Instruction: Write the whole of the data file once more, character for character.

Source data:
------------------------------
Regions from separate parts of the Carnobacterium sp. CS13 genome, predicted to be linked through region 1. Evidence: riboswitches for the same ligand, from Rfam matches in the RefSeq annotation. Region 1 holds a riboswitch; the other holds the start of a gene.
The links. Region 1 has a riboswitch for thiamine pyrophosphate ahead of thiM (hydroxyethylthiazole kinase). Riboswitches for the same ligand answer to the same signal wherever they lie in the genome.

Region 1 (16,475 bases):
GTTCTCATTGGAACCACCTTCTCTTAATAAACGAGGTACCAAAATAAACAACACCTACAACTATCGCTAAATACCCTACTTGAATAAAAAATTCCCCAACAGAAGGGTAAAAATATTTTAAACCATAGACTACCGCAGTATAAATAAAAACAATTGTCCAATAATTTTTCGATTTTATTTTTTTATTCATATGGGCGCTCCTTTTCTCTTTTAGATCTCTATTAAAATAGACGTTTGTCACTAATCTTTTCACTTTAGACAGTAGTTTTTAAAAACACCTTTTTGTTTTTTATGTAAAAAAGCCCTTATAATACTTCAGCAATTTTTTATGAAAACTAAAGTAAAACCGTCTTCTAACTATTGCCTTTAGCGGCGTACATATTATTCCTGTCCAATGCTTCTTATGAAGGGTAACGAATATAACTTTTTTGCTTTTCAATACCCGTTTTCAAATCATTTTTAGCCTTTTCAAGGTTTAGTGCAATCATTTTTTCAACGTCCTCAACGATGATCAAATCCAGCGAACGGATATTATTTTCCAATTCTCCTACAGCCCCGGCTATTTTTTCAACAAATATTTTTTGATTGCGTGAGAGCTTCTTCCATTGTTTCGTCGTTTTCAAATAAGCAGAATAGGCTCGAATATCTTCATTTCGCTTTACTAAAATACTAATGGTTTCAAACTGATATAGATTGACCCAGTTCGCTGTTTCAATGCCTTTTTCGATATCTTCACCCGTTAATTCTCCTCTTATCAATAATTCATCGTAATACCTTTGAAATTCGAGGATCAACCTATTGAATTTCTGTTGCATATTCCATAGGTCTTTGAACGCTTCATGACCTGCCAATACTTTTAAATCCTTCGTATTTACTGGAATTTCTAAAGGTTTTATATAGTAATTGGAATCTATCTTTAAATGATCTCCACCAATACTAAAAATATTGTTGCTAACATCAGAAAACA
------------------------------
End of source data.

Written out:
Regions from separate parts of the Carnobacterium sp. CS13 genome, predicted to be linked through region 1. Evidence: riboswitches for the same ligand, from Rfam matches in the RefSeq annotation. Region 1 holds a riboswitch; the other holds the start of a gene.
The links. Region 1 has a riboswitch for thiamine pyrophosphate ahead of thiM (hydroxyethylthiazole kinase). Riboswitches for the same ligand answer to the same signal wherever they lie in the genome.

Region 1 (16,475 bases):
GTTCTCATTGGAACCACCTTCTCTTAATAAACGAGGTACCAAAATAAACAACACCTACAACTATCGCTAAATACCCTACTTGAATAAAAAATTCCCCAACAGAAGGGTAAAAATATTTTAAACCATAGACTACCGCAGTATAAATAAAAACAATTGTCCAATAATTTTTCGATTTTATTTTTTTATTCATATGGGCGCTCCTTTTCTCTTTTAGATCTCTATTAAAATAGACGTTTGTCACTAATCTTTTCACTTTAGACAGTAGTTTTTAAAAACACCTTTTTGTTTTTTATGTAAAAAAGCCCTTATAATACTTCAGCAATTTTTTATGAAAACTAAAGTAAAACCGTCTTCTAACTATTGCCTTTAGCGGCGTACATATTATTCCTGTCCAATGCTTCTTATGAAGGGTAACGAATATAACTTTTTTGCTTTTCAATACCCGTTTTCAAATCATTTTTAGCCTTTTCAAGGTTTAGTGCAATCATTTTTTCAACGTCCTCAACGATGATCAAATCCAGCGAACGGATATTATTTTCCAATTCTCCTACAGCCCCGGCTATTTTTTCAACAAATATTTTTTGATTGCGTGAGAGCTTCTTCCATTGTTTCGTCGTTTTCAAATAAGCAGAATAGGCTCGAATATCTTCATTTCGCTTTACTAAAATACTAATGGTTTCAAACTGATATAGATTGACCCAGTTCGCTGTTTCAATGCCTTTTTCGATATCTTCACCCGTTAATTCTCCTCTTATCAATAATTCATCGTAATACCTTTGAAATTCGAGGATCAACCTATTGAATTTCTGTTGCATATTCCATAGGTCTTTGAACGCTTCATGACCTGCCAATACTTTTAAATCCTTCGTATTTACTGGAATTTCTAAAGGTTTTATATAGTAATTGGAATCTATCTTTAAATGATCTCCACCAATACTAAAAATATTGTTGCTAACATCAGAAAACA